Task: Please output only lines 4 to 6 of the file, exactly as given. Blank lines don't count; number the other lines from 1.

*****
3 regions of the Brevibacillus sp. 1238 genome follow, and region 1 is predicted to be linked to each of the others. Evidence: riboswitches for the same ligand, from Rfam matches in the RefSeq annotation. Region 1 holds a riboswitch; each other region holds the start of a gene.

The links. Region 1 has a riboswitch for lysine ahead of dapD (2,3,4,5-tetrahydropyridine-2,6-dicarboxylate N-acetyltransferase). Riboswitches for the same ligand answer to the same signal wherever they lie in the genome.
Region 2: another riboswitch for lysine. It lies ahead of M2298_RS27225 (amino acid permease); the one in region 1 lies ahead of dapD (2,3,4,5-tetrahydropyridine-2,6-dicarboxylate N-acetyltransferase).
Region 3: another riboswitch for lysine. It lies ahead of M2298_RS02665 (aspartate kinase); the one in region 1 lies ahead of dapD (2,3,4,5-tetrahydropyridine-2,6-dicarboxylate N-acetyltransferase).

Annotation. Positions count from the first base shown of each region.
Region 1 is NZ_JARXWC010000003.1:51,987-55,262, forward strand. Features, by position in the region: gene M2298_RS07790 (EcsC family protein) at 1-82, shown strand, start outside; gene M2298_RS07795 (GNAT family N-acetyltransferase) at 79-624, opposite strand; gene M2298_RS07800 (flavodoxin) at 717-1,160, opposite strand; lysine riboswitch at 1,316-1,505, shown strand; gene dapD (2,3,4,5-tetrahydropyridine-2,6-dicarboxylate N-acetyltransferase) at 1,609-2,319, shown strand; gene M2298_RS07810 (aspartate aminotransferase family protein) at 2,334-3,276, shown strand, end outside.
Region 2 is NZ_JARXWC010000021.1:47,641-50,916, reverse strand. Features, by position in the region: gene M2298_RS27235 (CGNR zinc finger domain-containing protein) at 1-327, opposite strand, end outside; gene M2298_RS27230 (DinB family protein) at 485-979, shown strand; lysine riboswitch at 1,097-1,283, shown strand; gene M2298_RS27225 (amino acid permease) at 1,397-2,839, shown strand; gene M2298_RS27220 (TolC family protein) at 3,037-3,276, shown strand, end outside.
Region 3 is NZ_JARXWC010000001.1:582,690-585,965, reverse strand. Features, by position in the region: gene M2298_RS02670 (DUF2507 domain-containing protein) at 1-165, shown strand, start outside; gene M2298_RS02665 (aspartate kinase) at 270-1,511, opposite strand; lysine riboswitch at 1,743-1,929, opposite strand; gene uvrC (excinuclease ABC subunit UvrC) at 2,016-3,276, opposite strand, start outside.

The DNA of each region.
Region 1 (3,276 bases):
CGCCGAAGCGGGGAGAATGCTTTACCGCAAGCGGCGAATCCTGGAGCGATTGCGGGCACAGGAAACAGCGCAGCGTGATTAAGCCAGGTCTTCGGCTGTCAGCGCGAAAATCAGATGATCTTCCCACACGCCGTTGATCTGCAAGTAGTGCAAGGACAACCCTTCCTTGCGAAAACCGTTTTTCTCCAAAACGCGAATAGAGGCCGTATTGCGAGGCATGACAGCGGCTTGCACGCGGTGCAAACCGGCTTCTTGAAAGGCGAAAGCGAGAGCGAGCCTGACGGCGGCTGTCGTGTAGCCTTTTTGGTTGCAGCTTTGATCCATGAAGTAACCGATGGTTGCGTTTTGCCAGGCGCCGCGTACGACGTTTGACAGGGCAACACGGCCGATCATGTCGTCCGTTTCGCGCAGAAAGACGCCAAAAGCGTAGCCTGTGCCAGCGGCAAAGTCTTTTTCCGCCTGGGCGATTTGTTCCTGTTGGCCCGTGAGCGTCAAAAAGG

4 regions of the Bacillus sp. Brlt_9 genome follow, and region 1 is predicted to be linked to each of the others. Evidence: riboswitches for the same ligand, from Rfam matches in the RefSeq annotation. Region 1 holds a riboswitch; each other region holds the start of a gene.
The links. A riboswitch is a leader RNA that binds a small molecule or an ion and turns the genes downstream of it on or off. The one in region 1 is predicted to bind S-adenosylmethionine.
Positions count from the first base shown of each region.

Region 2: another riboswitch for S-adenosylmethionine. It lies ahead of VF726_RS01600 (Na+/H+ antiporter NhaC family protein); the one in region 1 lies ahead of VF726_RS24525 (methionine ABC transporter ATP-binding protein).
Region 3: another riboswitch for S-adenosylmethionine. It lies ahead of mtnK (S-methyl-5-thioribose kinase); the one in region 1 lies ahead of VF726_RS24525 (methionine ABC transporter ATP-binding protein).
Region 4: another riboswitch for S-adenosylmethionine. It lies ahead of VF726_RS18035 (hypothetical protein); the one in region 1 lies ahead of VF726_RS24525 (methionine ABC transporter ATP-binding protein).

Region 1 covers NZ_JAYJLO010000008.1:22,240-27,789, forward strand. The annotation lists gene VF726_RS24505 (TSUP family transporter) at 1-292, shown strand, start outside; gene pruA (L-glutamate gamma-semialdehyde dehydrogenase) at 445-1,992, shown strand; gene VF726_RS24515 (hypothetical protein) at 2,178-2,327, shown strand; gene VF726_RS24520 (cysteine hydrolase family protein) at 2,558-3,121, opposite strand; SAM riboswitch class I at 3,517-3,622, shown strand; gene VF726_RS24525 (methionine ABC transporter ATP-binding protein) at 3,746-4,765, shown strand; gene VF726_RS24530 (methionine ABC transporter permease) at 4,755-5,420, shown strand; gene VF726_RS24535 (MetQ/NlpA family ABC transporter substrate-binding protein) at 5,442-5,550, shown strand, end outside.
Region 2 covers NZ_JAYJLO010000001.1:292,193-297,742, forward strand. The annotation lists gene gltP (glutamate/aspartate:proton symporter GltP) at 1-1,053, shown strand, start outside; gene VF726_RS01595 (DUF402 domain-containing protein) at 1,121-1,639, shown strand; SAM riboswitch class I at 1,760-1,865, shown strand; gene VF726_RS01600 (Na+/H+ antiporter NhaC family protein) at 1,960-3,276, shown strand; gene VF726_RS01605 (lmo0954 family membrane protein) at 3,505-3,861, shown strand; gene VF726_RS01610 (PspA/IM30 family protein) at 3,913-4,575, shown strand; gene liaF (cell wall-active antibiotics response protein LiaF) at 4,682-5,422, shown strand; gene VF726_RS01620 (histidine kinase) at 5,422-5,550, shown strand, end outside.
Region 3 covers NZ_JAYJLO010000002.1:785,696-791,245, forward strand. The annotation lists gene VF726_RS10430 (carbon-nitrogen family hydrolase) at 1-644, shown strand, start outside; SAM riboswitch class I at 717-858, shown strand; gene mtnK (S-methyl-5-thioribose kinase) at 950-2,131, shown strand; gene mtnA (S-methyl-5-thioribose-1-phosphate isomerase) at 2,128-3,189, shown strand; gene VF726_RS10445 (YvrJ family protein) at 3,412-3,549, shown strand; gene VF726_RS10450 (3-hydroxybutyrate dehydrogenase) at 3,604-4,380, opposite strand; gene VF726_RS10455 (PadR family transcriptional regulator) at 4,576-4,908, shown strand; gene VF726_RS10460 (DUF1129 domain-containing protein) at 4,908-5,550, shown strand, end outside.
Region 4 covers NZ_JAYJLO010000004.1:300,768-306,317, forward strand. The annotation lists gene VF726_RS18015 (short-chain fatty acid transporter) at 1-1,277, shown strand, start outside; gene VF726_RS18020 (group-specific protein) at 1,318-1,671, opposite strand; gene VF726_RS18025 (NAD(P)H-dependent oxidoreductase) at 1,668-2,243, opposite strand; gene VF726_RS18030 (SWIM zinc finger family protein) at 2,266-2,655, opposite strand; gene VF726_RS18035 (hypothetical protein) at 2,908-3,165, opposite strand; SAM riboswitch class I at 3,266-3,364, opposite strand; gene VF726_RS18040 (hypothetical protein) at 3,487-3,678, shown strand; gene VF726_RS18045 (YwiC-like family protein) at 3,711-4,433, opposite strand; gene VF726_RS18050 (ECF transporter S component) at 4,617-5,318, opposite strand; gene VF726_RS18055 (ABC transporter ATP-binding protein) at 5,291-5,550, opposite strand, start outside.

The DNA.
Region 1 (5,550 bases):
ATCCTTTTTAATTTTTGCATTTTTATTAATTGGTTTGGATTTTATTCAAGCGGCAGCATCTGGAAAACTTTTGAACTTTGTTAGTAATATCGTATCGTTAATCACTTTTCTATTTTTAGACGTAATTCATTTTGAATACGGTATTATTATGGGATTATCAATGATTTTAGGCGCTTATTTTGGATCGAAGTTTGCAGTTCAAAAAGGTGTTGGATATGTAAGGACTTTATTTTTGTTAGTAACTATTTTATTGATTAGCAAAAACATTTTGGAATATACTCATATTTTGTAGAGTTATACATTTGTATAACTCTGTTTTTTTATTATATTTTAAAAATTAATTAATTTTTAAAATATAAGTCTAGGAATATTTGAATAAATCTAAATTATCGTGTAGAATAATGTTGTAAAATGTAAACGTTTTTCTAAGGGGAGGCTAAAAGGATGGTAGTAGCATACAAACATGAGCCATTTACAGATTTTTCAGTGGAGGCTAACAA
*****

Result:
Region 3: another riboswitch for lysine. It lies ahead of M2298_RS02665 (aspartate kinase); the one in region 1 lies ahead of dapD (2,3,4,5-tetrahydropyridine-2,6-dicarboxylate N-acetyltransferase).

Annotation. Positions count from the first base shown of each region.
Region 1 is NZ_JARXWC010000003.1:51,987-55,262, forward strand. Features, by position in the region: gene M2298_RS07790 (EcsC family protein) at 1-82, shown strand, start outside; gene M2298_RS07795 (GNAT family N-acetyltransferase) at 79-624, opposite strand; gene M2298_RS07800 (flavodoxin) at 717-1,160, opposite strand; lysine riboswitch at 1,316-1,505, shown strand; gene dapD (2,3,4,5-tetrahydropyridine-2,6-dicarboxylate N-acetyltransferase) at 1,609-2,319, shown strand; gene M2298_RS07810 (aspartate aminotransferase family protein) at 2,334-3,276, shown strand, end outside.